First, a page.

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Using silicon-integrated circuit technology, we have fabricated a flexible multi-electrode array and used it for measuring evoked potentials at the surface of the ferret primary auditory cortex (AI). Traditionally, maps of cortical activity are recorded from numerous sequential penetrations with a single electrode. A common problem with this approach is that the state of the cortex (defined in part by level of anesthesia and number of active cells) changes during the time required to generate these maps. The multi-electrode array reduces this problem by allowing the recording of 24 locations simultaneously. The specific array described in this report is designed to record cortical activity over a 1 mm2 area. It is comprised of 24 gold electrodes (40 x 40 microns2) each spaced 210 microns apart. These electrodes are connected to contact pads via gold leads (5 cm in length). The electrodes, leads, and contact pads are sandwiched between two layers of polyimide. The polyimide passivates the device and makes the device flexible enough to conform to the shape of the cortex. The fabrication procedures described here allow various other layouts and areas to be readily implemented. Measurements of the electrical properties of the electrodes, together with details of the multichannel amplification, acquisition, and display of the data are also discussed. Finally, results of AI mapping experiments with these arrays are illustrated.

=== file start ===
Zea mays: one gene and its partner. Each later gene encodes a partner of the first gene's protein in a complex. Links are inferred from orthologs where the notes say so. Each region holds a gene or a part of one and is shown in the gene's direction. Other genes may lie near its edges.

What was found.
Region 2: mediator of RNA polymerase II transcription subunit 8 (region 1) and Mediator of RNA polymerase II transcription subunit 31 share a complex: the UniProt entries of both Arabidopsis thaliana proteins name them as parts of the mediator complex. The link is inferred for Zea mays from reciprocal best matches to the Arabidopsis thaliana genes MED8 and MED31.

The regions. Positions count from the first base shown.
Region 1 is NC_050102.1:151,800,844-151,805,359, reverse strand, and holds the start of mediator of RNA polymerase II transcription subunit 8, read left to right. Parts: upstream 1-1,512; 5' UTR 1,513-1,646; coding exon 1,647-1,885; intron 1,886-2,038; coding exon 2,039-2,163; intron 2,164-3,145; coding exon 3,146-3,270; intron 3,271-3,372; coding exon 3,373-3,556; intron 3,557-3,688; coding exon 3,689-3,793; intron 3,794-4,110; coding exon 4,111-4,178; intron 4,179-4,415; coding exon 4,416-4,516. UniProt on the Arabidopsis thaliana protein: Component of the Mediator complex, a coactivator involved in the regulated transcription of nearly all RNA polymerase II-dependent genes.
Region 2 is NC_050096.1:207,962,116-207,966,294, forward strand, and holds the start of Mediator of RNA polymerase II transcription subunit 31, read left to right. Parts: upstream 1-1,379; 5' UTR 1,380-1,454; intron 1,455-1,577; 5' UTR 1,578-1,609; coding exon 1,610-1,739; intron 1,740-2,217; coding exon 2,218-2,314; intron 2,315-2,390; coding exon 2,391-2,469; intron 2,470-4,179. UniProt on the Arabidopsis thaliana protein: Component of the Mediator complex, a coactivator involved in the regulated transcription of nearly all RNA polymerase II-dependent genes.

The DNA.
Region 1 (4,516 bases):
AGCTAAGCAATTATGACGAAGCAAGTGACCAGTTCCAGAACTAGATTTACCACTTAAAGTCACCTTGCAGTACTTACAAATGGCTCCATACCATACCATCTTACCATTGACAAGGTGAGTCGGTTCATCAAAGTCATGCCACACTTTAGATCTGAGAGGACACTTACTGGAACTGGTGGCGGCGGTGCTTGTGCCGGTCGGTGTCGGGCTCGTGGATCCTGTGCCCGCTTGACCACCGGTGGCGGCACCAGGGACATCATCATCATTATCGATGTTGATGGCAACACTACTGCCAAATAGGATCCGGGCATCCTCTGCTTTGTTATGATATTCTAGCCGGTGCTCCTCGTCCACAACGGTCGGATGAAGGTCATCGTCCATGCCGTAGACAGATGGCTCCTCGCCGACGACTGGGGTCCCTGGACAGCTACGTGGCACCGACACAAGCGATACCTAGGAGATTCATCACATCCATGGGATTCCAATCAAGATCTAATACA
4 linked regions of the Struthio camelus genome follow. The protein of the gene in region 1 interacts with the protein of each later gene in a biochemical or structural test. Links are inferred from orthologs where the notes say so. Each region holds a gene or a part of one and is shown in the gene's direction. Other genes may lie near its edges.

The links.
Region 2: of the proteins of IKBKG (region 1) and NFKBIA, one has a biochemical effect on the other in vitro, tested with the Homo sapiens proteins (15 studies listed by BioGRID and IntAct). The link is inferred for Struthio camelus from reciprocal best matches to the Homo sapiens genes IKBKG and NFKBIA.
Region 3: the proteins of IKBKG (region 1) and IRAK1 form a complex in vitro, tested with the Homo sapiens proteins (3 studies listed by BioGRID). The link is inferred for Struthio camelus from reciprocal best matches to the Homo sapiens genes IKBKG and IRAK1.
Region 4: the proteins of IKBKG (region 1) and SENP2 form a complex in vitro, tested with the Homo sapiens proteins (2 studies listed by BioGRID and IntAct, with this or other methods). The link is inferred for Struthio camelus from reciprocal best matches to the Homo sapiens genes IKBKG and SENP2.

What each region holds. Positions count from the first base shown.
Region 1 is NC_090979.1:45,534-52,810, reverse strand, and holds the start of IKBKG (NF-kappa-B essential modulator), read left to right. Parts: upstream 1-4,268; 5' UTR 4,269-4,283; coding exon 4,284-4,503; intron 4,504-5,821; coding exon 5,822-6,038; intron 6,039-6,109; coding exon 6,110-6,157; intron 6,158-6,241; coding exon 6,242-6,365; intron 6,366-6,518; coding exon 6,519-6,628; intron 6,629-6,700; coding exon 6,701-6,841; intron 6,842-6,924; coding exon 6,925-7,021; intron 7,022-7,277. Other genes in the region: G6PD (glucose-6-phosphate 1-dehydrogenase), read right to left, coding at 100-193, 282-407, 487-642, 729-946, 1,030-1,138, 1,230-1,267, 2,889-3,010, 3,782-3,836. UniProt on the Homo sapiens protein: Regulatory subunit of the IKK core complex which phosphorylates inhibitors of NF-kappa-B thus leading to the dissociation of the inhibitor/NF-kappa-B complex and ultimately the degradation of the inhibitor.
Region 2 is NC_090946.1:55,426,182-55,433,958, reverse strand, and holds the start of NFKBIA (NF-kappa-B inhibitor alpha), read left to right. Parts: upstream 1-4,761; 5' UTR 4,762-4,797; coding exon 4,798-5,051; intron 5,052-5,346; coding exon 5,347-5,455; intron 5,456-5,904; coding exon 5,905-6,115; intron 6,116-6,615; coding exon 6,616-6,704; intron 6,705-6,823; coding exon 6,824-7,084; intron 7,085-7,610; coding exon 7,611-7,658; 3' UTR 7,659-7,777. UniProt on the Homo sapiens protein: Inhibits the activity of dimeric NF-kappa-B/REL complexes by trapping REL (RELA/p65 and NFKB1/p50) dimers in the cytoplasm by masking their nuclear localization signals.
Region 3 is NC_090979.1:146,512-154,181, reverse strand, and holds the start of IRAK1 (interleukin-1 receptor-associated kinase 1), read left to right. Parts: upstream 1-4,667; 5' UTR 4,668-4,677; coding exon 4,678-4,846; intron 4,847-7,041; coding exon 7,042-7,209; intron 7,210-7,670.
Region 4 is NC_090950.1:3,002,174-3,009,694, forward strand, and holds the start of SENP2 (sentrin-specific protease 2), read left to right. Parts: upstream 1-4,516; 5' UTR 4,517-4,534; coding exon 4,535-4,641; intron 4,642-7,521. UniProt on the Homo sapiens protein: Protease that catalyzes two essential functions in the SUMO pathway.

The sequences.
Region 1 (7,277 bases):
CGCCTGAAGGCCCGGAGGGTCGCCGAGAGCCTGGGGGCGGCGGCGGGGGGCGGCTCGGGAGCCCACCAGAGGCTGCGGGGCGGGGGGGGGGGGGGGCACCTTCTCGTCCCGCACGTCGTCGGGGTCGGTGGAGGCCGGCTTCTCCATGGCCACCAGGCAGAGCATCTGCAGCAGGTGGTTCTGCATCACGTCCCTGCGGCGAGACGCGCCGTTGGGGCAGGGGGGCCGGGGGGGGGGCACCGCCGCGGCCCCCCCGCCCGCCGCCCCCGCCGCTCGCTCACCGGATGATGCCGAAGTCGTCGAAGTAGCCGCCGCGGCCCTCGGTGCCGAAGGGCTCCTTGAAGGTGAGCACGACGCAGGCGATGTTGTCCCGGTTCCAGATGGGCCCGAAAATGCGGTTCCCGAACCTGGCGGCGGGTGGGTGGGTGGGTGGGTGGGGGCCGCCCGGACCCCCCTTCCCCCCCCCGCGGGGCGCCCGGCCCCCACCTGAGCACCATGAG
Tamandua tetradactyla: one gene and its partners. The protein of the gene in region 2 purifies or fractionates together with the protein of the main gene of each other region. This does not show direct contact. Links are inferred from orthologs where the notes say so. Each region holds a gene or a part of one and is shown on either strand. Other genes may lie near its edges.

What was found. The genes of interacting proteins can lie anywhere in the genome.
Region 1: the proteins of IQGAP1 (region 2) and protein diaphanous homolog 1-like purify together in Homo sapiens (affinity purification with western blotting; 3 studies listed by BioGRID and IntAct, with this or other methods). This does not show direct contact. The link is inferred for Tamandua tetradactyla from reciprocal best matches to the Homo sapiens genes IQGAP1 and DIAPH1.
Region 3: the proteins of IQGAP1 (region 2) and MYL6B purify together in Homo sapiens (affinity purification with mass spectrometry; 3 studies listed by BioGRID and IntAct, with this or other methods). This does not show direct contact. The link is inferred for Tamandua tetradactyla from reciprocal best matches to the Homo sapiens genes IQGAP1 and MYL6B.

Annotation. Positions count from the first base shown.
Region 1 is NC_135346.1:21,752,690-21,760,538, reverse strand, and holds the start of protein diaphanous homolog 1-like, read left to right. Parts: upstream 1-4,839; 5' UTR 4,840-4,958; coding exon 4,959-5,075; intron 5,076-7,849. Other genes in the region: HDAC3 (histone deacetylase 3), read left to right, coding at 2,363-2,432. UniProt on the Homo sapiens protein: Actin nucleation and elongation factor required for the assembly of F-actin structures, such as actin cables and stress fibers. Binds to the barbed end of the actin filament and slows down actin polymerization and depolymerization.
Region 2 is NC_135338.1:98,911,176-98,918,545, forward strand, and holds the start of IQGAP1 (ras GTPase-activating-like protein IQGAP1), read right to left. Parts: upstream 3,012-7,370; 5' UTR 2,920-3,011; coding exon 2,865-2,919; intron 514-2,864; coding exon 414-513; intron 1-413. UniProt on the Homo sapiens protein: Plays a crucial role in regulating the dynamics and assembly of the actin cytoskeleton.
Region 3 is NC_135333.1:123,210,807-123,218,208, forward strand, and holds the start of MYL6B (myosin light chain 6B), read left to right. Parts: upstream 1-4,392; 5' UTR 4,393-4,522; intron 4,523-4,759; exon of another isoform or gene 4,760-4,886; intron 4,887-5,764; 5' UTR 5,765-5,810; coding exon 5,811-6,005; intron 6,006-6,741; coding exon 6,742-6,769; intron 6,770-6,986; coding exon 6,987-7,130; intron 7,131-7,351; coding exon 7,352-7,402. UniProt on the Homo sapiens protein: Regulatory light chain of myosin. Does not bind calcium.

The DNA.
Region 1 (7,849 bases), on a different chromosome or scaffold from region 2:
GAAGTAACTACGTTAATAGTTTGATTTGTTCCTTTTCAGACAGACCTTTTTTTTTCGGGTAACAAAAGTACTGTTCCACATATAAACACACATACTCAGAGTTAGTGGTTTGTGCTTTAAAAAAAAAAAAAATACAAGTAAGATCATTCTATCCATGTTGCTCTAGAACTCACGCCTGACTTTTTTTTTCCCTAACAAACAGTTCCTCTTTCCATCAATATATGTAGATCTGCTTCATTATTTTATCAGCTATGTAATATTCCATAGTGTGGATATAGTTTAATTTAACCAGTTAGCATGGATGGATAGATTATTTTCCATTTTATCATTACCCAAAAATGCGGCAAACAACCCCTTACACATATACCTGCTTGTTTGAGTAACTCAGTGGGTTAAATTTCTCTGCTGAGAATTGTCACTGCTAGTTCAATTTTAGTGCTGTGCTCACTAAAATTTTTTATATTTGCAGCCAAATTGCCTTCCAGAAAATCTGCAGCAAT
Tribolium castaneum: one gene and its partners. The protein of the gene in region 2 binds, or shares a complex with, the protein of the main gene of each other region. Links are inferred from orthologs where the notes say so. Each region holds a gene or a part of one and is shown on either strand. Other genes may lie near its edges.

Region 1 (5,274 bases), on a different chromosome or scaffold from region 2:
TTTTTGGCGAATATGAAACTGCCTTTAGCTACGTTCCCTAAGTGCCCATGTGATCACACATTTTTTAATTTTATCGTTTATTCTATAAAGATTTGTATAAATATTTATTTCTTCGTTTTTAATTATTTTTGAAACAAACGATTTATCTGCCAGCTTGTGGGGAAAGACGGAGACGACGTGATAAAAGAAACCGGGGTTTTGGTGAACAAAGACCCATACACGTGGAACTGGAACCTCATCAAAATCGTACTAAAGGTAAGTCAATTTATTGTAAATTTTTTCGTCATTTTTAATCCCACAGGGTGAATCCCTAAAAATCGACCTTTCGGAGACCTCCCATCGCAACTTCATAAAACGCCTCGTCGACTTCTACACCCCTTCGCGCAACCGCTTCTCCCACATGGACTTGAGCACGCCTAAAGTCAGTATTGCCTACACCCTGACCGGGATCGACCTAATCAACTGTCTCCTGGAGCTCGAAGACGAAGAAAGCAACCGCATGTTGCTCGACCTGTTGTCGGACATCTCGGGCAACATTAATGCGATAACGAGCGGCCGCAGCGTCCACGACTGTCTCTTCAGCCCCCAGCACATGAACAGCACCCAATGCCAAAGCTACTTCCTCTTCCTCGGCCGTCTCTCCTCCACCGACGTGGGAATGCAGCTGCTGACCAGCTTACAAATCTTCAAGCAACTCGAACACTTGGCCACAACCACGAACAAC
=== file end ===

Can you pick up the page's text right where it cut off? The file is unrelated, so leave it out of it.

Original publication




Journal article


Journal of neuroscience methods

Publication Date





209 - 220


Department of Electrical Engineering, University of Maryland, College Park 20742, USA.


Auditory Cortex, Animals, Ferrets, Platinum, Electrocardiography, Acoustic Stimulation, Electric Stimulation, Microelectrodes, Electrophysiology, Evoked Potentials, Auditory, Amplifiers, Electronic, Transistors, Electronic